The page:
On the cow side.
Mom’s sight was obscured for a few moments as she ran. 
Trees. Sweat. Whatever. 
By the time she again had me in her sights, I was down and the cow was turning for a second engagement.
Mom leaped the fence at a single bound (maybe she opened the gate and ran through, but this sounds better) reaching me just ahead of the black and white frenzy. 
She scooped me up and screamed for my Dad, while the cow tried to knock me out of her arms. For a few seconds, Mom avoided the angry, gesticulating cow by spinning, pirouetting gracefully.
There was some real ‘bull-fighter’ potential there.
But soon, the cow tired of the performance and changed tactics. 
She decided that the best way to the child was through the mother. Fortunately, this new ‘barn(yard) dance’ with me at the centre was cut short by the arrival of my enraged father.
When anyone, or anything, was threatening one of his children, my dad would . . . well let me put it this way. 
Mount Vesuvius. 
In work boots. 
Needless to say, in short order, the cow forgot all about her ongoing problems with me and headed for the nearest far-away place with her tail tucked–figuratively speaking–between her legs, while a tear-stained toddler was being closely examined by two anxious parents.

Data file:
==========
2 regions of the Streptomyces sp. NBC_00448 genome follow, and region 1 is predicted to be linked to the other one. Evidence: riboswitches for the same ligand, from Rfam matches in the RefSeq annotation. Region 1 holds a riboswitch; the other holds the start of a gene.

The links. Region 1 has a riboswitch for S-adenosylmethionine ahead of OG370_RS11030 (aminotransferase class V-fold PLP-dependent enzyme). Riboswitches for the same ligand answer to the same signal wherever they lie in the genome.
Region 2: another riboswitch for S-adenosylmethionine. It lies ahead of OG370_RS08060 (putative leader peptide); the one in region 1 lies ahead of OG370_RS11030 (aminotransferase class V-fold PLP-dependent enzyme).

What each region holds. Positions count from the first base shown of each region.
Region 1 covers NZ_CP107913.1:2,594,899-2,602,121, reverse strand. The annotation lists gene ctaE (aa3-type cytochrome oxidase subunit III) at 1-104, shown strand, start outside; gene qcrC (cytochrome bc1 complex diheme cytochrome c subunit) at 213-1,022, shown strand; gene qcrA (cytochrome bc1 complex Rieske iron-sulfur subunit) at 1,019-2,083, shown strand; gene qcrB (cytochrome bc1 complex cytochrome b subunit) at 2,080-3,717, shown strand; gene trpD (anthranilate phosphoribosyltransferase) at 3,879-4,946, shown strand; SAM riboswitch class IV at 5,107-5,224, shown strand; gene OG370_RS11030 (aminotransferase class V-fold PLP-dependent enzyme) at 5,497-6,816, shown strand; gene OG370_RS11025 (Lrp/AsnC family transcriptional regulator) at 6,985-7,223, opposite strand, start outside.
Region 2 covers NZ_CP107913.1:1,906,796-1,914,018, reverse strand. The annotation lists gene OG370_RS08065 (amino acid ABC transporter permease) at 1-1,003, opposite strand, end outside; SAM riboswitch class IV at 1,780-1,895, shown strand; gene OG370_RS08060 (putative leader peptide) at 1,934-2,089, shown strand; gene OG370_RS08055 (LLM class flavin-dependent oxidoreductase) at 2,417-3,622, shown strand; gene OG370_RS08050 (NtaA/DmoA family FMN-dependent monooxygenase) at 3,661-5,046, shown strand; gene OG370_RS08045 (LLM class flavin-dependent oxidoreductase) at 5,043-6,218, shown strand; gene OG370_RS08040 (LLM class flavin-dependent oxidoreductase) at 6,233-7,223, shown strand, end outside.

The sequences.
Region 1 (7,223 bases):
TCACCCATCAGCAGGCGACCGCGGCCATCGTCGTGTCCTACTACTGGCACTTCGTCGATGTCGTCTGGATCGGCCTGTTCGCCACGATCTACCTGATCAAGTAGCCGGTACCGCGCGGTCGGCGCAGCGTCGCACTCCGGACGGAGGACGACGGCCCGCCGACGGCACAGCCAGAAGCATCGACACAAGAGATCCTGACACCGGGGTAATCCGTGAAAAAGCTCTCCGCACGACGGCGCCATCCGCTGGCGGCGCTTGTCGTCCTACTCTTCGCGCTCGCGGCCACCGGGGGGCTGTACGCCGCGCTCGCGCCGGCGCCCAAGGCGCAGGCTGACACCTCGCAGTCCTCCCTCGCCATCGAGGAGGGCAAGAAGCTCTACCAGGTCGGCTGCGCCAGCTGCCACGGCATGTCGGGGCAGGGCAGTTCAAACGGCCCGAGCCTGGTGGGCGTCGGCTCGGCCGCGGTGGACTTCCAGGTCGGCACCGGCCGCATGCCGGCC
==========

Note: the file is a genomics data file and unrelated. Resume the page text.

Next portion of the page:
My only injuries were a couple of bruises and a red cowboy boot crushed flat. 
My sense of adventure remained unscathed.
My poor parents.
Me. Cow wrestling is hard work!

Friday, August 16, 2019

House H(a)unting


“Now this little gem is truly a diamond in the rough!”
One thing I’ll say about our real estate agent, Mr. Gregory Gorman, he knows his clichés.
In a little train, Mom, Sally and I followed him through the front door of the small, white, decades-old clapboard house.
Sally leaned close to my ear. “It looks like something out of the fifties, but old,” she whispered. “I almost expect to see that what’s-his-name come in the front door and holler, ‘I’m home!’”
I stared at her a moment.
“Who?”
“You know. That guy in Father Knows Best.”
“Father Knows what now?”
“Oh, I forgot. You haven’t been watching with Mort and me. It’s a TV show. Started in the fifties. Father Knows Best. Mort says it reminds him of us.”
Again I looked at her. “A pair of goofballs who end up together and destroy the world?”
“What? No!” Sally flounced off.
And in case you wondered: I read. I know what a ‘flounce’ is.
Back to my story . . .
“As you can see, this is the sweetest little living room/ dining room combination.” Mr. Gorman walked over to the large picture window and threw back the curtains, disclosing a wall of green. “With loads of privacy provided by the natural wonder of mature trees . . .”
Natural wonder of mature trees? This guy should have been designing billboards somewhere. Or selling real estate. Oh, wait . . .